Back to reefers and the unfortunately named West Indian Test cricketer named Floyd Reifer. (Yes, you can see a PJ coming but this time it was not devised by me). He started off his Test career (as a specialist batsman) with 29 versus Sri Lanka in 1997. That was to be his career best score. His Test career seemed to be over in 1999 by when he had made a total of 63 runs at 7.87 (not too different from Vizzy’s career average). Even the more nerdish followers of Test cricket thought they had seen the last of him, although he continued to score heavily in domestic cricket.

Over 10 years later, he got another opportunity to play for the West Indies and that too as a captain when, in one of their periodic crises, the WI first XI and most of the second XI decided to boycott a 2-Test series against Bangladesh. A hurriedly put together third XI took the field. The captain made some brave speeches about his team beating Bangladesh in these circumstances, prompting local journalists to ask if he had been “smoking something sounding like his name”. Here you can see the sum total of his career:

http://www.espncricinfo.com/ci/content/player/52808.html

As you know, Bangladesh won the series 2-0 and the captain and most of the West Indies players of that team vanished without a trace. Their only new face from this series who is still around is Kemar Roach.

How Indian Railways improvises-a makeshift generator van for refrigerated containers.

I saw this on a JNPT-bound container train at Panvel in 2007. It had some refrigerated containers presumably containing some perishable food items for export. Now refrigerated containers need lots of power, for which a generator is needed. This is how IR solved the problem:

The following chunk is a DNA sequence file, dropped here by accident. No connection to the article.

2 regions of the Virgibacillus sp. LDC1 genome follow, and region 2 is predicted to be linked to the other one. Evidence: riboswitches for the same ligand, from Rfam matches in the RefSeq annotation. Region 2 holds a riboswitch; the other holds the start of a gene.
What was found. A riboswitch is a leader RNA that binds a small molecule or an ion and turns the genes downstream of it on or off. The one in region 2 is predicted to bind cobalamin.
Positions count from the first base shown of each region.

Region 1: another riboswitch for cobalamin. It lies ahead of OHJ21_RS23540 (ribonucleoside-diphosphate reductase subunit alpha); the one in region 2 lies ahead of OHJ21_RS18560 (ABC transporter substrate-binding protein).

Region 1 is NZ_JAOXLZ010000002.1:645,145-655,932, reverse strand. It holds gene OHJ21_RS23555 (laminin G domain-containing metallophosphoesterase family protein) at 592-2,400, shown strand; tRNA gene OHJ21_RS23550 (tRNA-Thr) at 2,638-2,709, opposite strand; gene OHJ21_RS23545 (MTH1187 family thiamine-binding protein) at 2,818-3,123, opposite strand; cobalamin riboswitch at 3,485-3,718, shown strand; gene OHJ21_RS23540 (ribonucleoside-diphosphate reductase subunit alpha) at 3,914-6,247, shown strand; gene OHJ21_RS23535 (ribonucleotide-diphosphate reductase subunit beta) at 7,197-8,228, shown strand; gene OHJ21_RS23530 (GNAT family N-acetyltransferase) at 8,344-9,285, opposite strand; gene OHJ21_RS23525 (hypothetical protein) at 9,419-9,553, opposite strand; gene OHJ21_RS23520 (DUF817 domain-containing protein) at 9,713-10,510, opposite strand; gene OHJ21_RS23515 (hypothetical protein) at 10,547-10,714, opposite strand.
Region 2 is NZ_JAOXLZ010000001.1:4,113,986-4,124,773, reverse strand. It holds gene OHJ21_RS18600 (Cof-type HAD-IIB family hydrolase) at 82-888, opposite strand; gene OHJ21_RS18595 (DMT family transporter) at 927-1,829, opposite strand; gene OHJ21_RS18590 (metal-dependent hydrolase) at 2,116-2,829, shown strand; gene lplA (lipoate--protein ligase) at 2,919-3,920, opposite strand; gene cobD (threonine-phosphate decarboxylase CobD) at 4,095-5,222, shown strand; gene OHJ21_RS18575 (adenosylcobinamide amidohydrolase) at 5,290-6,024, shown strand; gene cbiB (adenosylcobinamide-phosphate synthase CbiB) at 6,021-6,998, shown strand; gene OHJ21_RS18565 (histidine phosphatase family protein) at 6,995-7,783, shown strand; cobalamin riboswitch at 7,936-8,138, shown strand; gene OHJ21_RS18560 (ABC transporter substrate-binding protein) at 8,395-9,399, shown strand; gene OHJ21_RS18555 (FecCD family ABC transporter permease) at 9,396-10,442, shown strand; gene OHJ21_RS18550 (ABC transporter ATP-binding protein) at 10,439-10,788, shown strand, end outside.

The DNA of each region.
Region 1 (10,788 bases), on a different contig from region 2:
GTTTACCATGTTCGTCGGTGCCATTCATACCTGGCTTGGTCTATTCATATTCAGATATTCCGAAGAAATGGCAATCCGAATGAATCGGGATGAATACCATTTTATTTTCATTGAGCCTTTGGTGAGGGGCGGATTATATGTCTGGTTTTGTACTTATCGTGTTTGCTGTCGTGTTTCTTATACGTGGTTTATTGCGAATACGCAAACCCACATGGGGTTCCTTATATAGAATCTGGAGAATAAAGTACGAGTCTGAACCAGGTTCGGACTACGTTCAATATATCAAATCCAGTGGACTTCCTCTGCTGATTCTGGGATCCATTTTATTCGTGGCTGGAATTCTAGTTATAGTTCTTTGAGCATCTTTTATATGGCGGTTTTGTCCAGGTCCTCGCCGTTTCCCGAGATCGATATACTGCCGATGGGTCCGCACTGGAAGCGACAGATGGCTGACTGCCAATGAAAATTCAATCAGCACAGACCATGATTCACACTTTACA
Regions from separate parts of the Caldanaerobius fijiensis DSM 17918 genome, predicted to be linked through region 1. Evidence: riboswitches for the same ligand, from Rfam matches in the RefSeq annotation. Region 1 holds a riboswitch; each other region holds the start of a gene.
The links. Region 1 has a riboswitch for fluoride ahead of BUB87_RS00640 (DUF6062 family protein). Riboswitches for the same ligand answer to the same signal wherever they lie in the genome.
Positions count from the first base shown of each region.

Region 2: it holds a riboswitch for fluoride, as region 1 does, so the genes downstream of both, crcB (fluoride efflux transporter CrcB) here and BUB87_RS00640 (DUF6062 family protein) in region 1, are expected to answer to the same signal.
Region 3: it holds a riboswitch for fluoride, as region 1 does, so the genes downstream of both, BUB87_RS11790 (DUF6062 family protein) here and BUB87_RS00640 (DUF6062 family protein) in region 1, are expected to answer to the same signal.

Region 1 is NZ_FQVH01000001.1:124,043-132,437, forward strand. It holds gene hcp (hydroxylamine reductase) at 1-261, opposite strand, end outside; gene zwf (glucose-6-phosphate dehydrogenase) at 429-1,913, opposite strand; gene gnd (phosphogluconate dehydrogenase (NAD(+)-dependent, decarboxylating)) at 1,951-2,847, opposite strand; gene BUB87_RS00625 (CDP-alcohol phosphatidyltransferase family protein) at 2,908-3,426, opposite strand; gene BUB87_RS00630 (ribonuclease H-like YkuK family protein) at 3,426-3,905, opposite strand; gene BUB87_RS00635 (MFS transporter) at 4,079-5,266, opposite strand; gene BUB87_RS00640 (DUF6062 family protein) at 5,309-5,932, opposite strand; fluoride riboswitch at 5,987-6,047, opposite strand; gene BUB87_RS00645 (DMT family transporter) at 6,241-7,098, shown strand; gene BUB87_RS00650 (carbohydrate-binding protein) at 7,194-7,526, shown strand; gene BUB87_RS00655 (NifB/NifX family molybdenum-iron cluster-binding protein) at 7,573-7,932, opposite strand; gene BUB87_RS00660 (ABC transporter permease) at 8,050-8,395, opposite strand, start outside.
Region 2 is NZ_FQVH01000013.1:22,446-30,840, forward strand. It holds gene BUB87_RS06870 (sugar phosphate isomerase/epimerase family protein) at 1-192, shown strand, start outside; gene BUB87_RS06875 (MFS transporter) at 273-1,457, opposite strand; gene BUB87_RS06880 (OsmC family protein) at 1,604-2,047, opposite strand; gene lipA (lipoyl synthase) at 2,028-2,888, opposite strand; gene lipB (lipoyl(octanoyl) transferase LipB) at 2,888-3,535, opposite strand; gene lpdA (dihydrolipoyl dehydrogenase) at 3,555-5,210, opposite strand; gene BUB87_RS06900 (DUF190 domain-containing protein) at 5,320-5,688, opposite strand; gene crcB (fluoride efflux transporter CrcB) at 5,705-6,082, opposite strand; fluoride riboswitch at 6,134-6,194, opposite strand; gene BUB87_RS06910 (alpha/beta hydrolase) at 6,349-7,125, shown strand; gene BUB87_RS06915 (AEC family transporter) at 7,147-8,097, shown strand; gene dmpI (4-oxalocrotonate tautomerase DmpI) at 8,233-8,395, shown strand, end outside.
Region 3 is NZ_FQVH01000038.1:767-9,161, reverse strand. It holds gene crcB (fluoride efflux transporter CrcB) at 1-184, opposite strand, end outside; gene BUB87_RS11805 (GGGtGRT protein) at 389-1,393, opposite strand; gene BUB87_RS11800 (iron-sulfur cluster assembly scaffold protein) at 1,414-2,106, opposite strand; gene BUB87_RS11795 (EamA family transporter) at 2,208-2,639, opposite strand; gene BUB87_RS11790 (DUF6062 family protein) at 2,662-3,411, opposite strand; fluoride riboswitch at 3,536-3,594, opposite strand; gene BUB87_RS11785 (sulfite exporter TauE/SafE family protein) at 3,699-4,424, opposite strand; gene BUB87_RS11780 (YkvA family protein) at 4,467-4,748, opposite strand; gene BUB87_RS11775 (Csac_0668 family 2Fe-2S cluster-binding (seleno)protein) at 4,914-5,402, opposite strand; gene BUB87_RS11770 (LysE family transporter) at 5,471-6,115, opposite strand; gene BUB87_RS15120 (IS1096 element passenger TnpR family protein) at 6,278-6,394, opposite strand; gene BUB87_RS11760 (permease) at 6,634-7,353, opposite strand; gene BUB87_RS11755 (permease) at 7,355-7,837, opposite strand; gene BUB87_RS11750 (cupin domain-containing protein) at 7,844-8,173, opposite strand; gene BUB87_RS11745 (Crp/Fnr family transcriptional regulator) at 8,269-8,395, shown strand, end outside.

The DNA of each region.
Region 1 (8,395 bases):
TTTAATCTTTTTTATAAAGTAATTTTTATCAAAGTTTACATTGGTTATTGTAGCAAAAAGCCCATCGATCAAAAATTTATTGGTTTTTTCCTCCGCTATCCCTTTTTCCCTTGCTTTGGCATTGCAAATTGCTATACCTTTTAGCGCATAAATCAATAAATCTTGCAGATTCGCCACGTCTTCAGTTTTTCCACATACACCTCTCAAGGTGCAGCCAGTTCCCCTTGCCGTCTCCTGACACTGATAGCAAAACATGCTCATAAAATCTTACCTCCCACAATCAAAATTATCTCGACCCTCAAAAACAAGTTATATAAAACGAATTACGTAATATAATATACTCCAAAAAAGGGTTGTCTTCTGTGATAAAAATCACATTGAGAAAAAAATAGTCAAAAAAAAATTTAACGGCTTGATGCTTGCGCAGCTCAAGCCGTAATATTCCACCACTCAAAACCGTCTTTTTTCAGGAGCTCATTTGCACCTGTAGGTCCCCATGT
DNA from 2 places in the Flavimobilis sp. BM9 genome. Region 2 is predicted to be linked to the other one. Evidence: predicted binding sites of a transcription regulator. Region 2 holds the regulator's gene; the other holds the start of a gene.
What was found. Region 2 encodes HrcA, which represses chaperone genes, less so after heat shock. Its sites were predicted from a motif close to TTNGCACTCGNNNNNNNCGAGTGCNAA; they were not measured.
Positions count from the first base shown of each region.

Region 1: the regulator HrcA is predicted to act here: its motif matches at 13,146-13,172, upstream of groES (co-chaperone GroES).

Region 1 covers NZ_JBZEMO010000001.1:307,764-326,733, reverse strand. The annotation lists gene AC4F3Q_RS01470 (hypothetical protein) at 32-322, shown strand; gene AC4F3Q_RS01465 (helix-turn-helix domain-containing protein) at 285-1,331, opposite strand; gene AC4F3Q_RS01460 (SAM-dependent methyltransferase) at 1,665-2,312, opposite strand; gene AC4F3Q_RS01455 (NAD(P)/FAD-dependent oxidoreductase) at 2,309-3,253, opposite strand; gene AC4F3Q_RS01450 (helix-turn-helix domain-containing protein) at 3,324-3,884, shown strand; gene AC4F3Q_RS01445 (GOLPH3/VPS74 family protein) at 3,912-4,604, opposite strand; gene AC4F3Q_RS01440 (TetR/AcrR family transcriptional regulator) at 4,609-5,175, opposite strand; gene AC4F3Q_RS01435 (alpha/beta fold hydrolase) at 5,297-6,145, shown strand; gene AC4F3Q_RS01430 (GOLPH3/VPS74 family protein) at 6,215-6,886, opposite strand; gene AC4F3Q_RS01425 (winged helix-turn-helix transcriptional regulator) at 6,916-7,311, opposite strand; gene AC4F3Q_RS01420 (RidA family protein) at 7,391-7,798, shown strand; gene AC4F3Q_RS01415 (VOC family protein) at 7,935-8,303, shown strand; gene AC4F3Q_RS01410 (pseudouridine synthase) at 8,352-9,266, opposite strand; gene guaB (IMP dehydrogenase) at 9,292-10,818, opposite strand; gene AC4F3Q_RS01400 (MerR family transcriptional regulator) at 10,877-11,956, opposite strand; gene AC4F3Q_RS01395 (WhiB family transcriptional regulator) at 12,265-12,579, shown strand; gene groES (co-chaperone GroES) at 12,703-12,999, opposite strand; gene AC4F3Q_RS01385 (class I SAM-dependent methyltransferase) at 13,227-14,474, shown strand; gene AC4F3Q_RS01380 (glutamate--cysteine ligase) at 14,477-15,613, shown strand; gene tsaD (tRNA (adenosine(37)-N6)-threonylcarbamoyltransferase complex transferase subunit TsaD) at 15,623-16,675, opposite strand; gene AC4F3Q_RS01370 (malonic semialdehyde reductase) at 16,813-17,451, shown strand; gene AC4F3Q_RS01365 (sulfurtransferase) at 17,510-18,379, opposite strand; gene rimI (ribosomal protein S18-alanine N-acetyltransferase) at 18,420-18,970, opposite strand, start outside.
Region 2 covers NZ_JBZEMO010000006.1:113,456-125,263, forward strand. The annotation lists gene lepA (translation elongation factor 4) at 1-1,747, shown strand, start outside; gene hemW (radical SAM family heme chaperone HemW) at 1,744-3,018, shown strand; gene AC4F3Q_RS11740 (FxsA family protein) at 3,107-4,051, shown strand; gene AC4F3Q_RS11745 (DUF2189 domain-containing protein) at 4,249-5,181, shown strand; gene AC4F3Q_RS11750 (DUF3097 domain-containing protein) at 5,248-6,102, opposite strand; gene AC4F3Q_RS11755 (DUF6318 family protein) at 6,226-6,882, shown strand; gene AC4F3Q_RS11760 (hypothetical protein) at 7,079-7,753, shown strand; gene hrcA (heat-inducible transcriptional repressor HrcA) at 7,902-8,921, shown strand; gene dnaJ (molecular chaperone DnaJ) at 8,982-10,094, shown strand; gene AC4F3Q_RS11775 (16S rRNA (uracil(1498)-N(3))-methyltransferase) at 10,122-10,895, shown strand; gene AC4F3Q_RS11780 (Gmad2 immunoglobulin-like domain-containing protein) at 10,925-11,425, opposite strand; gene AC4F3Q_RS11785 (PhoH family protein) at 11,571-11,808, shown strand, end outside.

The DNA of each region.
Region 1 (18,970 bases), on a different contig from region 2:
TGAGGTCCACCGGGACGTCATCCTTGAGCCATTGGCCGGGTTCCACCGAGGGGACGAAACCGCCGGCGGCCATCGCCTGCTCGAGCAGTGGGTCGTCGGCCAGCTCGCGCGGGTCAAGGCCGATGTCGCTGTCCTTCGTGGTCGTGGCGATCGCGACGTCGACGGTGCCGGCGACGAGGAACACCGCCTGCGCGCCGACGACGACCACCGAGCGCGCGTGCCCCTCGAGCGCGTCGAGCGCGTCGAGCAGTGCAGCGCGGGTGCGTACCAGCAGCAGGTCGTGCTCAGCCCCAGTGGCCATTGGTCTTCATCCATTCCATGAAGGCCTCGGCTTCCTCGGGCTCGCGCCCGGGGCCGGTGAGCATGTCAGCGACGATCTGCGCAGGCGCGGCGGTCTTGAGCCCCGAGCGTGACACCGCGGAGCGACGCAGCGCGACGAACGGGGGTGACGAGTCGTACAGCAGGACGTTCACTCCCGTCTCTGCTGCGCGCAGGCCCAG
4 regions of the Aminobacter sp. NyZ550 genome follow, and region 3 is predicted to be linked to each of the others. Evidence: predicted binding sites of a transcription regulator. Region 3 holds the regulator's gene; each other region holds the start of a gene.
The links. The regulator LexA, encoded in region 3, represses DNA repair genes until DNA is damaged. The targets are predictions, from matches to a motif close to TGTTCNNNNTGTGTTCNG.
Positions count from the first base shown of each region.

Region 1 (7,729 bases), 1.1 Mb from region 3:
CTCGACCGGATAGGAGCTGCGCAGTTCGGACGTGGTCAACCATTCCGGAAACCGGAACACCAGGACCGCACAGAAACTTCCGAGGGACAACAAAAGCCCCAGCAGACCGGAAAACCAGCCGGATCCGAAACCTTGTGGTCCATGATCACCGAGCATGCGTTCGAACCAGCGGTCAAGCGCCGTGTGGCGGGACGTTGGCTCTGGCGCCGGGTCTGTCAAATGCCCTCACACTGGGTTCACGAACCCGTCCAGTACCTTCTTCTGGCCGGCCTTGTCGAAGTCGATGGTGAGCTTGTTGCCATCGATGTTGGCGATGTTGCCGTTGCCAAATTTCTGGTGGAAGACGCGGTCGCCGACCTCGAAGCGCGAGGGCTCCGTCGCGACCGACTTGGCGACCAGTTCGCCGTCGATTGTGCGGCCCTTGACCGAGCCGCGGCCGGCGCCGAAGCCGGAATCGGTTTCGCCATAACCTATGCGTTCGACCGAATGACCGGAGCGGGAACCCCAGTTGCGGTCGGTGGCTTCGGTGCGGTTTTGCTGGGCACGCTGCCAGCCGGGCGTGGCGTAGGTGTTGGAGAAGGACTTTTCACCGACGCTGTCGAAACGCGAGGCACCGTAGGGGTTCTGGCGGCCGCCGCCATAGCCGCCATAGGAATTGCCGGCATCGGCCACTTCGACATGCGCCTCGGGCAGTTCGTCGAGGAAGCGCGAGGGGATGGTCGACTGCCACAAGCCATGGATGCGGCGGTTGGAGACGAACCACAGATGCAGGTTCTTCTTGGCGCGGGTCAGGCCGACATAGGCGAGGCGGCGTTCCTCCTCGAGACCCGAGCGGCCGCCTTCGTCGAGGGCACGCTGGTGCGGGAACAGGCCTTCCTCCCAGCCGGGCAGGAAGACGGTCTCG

Container-gen 001

Another view of the same:

Container-gen 002

Note the Maersk refrigerated container on the right. Though it may not be clearly visible here, there are power cables connecting it with the generator van on the left. If you look carefully, you will see that the generator is kept in an old container which may have passed its useful life. Still it was found to be good enough to house a large generator.

Note the small door at the side, which is the generator attendant’s cabin. Conditions must be quite hot inside, which is why he was wearing an undervest when he got down for a well deserved breath of fresh air. Being in close proximity to a noisy and polluting diesel genset must not be very healthy. At least his counterparts on the Rajdhanis and Shatbdis have slightly better working conditions.

Anyway this can be taken as a good example of recycling of used containers.

The goose in popular culture

(Statutory warning: this is not about Arnab Goswami or any other Goswami.)

The goose may not be a particularly impressive-looking creature.

This image has an empty alt attribute; its file name is domestic_goose.jpg

But it has contributed a lot to the English language and to popular culture. You have:

Goose pimples (Americanized to goose bumps)

Gooseberries (also known as Amla in parts of India)

Goose-necked lamps:

Goose neck lamp

Phrases: “What’s sauce for the goose is sauce for the gander” or “killing the goose which lays golden eggs”.

Or threats: “I’ll cook your goose”.

Works of literature: http://en.wikipedia.org/wiki/The_Snow_Goose:_A_Story_of_Dunkirk (This story was quite popular in the past)

Going down the scale, we have Gus Goose, a distant relative of Donald Duck:

Gus Goose

The cricketer Gary Gilmour was nicknamed Gus because, like this character, he constantly got injured in various mishaps.

And there was Goosey Goosey Gander. As in many old nursery rhymes, there is a historical context:

http://www.rhymes.org.uk/goosey_goosey_gander.htm

The word goose is generally used for both male and female, though the correct term is gander for a male, goose for a female and gosling for the young.

And the 19th century limerick writers did not leave the goose unscathed:

Said an old Chinese mandarin.